The future is now for better digital projection, as IMAX and Dolby played laser tag on Wednesday.
IMAX touted its $60 million, dual 4K system for greater image and sound at the TCL Chinese Theater in Hollywood, where “Furious 7” is currently benefiting from the tech uplift. Meanwhile, Dolby announced its rival 4K projection system called Dolby Vision, which will roll out this summer with Disney’s “Tomorrowland” (May 22) and Pixar’s “Inside Out.” (June 19). (Disney’s “Jungle Book” will be the third release on April 15, 2016.)
Dolby Vision uses state-of-the-art optics and image processing to deliver high dynamic range with enhanced color technology and a contrast ratio greater than current digital projection systems.
However, IMAX remains unrivaled when it comes to large-format exhibition, which was evident during its impressive presentation. Ironically, Bird’s “Tomorrowland” and “Mission: Impossible — Ghost Protocol” were among the standouts (which also included clips and trailers from “Furious 7,” the “Star Wars: The Force Awakens” teaser, “Interstellar” and “How to Train Your Dragon 2”). It was as if a veil had been lifted with blacker blacks, whiter whites and extraordinary sharpness and contrast for a more visceral experience (see the featurette below).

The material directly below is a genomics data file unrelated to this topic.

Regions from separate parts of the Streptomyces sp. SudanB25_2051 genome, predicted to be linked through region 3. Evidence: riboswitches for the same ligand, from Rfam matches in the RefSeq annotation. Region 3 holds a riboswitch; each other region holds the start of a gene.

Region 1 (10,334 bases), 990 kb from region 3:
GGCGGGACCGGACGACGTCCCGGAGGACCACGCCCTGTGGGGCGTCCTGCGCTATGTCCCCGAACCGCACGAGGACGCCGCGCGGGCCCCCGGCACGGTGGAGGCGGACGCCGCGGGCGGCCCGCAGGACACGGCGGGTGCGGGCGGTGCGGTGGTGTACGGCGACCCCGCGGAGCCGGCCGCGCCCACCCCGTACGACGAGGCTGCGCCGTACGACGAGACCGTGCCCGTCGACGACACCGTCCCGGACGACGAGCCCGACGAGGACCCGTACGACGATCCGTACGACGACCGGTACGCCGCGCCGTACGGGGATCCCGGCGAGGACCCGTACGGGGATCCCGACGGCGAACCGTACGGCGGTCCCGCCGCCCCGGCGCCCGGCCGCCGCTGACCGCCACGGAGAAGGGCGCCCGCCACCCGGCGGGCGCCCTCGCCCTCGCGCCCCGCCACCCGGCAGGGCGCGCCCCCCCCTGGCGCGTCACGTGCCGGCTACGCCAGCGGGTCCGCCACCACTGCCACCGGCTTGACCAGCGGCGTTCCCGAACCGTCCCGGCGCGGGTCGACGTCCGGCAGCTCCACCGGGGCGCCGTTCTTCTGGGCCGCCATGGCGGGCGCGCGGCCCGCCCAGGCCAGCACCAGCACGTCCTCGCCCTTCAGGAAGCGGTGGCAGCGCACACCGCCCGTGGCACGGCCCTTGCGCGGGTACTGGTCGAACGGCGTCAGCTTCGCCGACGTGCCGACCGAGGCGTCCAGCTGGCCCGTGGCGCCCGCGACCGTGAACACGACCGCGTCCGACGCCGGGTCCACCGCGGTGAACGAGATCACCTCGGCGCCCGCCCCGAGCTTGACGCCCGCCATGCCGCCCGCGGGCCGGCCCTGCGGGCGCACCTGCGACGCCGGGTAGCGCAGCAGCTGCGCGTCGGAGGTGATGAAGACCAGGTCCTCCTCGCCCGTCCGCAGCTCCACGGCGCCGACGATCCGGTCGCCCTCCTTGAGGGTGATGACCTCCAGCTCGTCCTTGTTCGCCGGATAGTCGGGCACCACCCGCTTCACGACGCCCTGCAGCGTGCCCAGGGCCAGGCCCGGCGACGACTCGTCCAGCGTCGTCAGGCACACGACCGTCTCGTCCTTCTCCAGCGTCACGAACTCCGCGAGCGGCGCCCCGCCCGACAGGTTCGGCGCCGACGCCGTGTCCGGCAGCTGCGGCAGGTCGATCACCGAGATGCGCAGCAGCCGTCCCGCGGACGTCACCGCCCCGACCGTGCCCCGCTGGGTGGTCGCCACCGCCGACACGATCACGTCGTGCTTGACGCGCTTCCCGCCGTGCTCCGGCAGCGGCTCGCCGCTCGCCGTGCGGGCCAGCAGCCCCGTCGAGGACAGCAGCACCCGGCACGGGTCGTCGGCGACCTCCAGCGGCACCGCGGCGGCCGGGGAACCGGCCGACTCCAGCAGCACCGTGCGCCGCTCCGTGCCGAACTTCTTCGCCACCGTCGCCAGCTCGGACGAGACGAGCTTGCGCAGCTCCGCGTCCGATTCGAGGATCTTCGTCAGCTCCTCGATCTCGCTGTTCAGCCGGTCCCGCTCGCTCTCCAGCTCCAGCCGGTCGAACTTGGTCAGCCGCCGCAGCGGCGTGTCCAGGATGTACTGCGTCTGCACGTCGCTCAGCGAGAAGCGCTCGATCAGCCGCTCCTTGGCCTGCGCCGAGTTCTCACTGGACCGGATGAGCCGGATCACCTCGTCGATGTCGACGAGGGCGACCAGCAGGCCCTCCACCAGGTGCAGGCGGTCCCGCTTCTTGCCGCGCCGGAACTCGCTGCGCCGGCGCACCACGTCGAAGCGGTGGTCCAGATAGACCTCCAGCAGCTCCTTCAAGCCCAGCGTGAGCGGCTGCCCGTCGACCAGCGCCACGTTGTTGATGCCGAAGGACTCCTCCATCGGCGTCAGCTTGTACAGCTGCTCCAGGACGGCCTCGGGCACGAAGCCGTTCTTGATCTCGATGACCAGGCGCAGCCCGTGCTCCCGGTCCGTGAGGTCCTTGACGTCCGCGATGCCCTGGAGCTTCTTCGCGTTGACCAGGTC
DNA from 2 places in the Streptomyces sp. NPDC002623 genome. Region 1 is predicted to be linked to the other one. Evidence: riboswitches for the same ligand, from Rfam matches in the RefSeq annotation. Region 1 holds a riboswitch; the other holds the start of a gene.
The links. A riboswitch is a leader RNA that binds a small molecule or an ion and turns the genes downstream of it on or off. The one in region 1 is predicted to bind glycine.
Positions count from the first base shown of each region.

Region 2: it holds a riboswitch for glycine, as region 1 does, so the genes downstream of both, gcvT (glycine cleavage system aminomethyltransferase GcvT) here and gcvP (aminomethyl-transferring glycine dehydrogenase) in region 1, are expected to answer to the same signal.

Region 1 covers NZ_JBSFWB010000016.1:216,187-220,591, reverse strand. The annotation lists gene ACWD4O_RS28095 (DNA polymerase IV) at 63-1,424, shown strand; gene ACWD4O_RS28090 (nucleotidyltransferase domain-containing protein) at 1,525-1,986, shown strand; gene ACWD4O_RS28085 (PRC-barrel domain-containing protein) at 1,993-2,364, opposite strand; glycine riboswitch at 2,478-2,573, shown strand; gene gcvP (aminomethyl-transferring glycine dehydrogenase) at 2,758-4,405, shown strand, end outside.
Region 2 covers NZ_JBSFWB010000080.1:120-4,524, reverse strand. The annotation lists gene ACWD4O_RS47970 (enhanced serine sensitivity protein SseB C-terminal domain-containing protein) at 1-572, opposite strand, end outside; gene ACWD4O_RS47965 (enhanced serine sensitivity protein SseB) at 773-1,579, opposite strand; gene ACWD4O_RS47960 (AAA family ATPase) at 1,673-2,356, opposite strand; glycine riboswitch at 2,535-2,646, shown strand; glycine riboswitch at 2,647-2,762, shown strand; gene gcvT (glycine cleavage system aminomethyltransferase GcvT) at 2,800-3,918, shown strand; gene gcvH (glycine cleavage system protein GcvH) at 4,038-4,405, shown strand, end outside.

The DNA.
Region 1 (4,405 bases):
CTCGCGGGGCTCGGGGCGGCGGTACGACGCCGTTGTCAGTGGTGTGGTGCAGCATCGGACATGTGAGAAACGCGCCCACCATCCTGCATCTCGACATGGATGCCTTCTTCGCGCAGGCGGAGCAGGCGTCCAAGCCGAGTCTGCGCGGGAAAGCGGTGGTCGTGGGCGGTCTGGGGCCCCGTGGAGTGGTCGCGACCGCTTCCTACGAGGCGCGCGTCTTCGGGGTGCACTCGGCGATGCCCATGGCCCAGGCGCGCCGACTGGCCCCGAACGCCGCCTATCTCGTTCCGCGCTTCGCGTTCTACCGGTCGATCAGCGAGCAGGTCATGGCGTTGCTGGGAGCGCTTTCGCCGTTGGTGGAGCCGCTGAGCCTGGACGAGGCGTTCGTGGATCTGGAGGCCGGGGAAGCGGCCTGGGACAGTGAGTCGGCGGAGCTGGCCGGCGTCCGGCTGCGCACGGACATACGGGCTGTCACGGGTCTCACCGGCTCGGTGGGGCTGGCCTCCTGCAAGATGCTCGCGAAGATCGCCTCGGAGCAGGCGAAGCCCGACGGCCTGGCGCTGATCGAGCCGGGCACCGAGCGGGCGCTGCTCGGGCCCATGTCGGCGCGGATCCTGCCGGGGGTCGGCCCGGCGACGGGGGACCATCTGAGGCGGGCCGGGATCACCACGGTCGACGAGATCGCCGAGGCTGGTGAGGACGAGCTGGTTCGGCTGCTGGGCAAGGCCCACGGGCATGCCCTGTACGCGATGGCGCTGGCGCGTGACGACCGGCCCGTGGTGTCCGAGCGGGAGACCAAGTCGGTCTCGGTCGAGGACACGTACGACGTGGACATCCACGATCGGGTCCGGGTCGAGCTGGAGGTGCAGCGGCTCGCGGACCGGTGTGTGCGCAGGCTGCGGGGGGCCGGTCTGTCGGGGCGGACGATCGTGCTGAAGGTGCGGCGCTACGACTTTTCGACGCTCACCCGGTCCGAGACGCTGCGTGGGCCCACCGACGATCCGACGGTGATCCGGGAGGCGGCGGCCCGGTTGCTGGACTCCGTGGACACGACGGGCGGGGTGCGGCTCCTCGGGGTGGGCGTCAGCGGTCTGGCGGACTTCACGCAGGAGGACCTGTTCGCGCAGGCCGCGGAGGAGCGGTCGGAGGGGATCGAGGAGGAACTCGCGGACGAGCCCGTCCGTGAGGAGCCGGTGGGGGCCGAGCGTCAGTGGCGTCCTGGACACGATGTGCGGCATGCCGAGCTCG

You notice so much more — from the stubble on George Clooney’s face to the sweat on Tom Cruise’s to the star field accompanying the “Star Wars” logo to the leathery skin on Toothless. Color saturation is more intense in “Tomorrowland,” greater contrast allows Matthew McConaughey’s truck in “Interstellar” to still be discernible as it falls off in the distance. What’s more, there’s no fall off in brightness when watching 3-D.
That’s because IMAX has completely redesigned the industry-standard projection paradigm with a new optical engine and suite of proprietary tech capable of projecting an image without any aspect ratio limitations. Thus, there are no more barriers for IMAX, which can now offer a 50% increase in brightness, a much wider color gamut and higher dynamic range (with twice the contrast of film).
That means no more xenon bulbs (which weren’t bright enough) and no more prisms (which had optical limitations along with longevity issues).
As far as sound, the Chinese doubled its sound channels to 12 for more immersive, base-thumping ear candy that represents IMAX’s answer to Atmos.
For IMAX, it no longer has to play with one hand tied behind its back, fully illuminating the entire screen area (the Chinese is 94 ft. x 46 ft.), and able to play more tentpoles on a greater number of its large screen venues. (There will be more than a dozen IMAX theaters fitted for laser in time for the December 18th release of “The Force Awakens,” including the one at Universal City Walk.)
This laser game-changer is obviously going to make 2015 a banner year for theatrical moviegoing with summer around the corner, “The Force Awakens” on the horizon and the box office already gaining momentum after last year’s disappointing results.